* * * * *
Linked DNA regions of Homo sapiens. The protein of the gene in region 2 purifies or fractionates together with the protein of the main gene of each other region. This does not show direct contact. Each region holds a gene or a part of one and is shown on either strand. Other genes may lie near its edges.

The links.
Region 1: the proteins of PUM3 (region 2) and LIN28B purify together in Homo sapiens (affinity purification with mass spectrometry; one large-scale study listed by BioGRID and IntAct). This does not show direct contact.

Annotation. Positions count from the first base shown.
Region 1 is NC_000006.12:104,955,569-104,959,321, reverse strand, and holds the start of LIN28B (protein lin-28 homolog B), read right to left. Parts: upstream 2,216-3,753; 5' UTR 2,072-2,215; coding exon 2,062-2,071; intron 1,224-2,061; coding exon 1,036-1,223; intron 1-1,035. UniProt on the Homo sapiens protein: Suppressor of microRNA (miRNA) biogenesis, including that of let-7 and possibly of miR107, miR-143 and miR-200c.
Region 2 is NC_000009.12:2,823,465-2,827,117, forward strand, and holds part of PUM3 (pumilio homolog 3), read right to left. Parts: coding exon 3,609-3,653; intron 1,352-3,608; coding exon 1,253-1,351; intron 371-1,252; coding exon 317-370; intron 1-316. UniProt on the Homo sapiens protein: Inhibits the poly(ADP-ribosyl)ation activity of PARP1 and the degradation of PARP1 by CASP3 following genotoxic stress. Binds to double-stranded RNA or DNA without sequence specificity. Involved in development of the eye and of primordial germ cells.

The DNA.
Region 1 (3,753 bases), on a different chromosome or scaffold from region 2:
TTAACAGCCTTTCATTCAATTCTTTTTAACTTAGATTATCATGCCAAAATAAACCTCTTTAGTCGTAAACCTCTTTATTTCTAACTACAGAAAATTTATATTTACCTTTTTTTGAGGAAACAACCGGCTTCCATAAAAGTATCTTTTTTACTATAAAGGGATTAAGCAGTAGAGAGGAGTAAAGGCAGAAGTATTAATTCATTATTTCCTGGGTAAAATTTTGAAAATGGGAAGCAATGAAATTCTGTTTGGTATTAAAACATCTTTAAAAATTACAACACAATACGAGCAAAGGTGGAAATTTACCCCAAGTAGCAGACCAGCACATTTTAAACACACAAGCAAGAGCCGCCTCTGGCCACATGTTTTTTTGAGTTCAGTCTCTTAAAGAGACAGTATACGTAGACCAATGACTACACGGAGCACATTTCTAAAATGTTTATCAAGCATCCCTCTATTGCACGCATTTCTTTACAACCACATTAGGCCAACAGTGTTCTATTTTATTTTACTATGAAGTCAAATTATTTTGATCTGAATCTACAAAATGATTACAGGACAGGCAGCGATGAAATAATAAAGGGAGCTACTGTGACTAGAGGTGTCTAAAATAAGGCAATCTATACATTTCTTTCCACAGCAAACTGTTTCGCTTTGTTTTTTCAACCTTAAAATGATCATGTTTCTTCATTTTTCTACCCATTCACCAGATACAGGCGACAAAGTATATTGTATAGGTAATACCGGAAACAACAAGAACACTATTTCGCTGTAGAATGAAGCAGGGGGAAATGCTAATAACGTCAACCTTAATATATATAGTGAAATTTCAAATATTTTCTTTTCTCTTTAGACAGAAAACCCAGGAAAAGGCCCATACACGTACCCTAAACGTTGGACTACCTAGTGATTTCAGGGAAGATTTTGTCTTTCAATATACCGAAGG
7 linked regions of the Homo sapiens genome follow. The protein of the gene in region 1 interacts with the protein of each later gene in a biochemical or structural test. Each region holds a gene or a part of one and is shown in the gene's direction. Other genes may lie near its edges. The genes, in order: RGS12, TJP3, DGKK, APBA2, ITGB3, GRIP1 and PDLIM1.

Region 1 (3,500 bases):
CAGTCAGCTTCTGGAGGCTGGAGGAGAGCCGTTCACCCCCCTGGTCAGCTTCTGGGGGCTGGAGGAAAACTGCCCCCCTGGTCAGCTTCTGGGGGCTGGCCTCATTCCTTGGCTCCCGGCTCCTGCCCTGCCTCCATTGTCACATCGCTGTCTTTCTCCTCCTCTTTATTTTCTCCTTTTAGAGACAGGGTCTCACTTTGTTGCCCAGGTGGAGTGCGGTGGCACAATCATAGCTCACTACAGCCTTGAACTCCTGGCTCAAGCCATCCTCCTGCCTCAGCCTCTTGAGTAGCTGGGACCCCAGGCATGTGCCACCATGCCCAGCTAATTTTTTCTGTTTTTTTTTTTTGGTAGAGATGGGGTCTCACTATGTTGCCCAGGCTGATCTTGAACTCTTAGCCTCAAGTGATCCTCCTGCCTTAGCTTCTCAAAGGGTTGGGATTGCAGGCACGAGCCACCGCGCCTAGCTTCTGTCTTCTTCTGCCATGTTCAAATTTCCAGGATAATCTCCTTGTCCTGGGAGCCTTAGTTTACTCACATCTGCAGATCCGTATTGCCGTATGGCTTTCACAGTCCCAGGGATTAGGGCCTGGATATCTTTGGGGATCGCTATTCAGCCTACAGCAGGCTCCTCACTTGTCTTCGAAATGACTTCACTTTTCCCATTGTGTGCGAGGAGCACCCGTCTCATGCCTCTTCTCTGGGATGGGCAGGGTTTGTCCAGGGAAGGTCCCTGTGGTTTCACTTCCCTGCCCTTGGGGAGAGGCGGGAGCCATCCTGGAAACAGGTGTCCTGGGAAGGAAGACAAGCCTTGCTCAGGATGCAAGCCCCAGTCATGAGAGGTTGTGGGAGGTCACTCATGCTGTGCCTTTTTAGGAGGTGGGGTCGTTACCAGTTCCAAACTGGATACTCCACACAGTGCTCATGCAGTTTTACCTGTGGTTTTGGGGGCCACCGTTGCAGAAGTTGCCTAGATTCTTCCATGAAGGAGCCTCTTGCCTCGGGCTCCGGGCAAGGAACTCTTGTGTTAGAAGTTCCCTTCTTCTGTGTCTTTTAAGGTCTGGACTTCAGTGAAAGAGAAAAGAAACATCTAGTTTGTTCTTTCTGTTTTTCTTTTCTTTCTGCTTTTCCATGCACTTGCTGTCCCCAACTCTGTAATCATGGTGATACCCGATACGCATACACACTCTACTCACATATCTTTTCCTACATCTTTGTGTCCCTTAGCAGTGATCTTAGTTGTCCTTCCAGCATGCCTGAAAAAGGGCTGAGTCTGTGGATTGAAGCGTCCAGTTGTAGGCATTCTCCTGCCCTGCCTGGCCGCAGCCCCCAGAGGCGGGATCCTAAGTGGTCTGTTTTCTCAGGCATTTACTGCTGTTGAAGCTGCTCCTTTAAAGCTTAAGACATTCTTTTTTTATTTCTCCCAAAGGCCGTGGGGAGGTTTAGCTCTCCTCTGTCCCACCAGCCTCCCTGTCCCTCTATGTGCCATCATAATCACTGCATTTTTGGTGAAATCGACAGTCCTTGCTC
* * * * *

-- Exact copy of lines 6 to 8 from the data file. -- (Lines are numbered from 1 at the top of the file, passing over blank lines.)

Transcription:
Region 2 is NC_000009.12:2,823,465-2,827,117, forward strand, and holds part of PUM3 (pumilio homolog 3), read right to left. Parts: coding exon 3,609-3,653; intron 1,352-3,608; coding exon 1,253-1,351; intron 371-1,252; coding exon 317-370; intron 1-316. UniProt on the Homo sapiens protein: Inhibits the poly(ADP-ribosyl)ation activity of PARP1 and the degradation of PARP1 by CASP3 following genotoxic stress. Binds to double-stranded RNA or DNA without sequence specificity. Involved in development of the eye and of primordial germ cells.

The DNA.
Region 1 (3,753 bases), on a different chromosome or scaffold from region 2: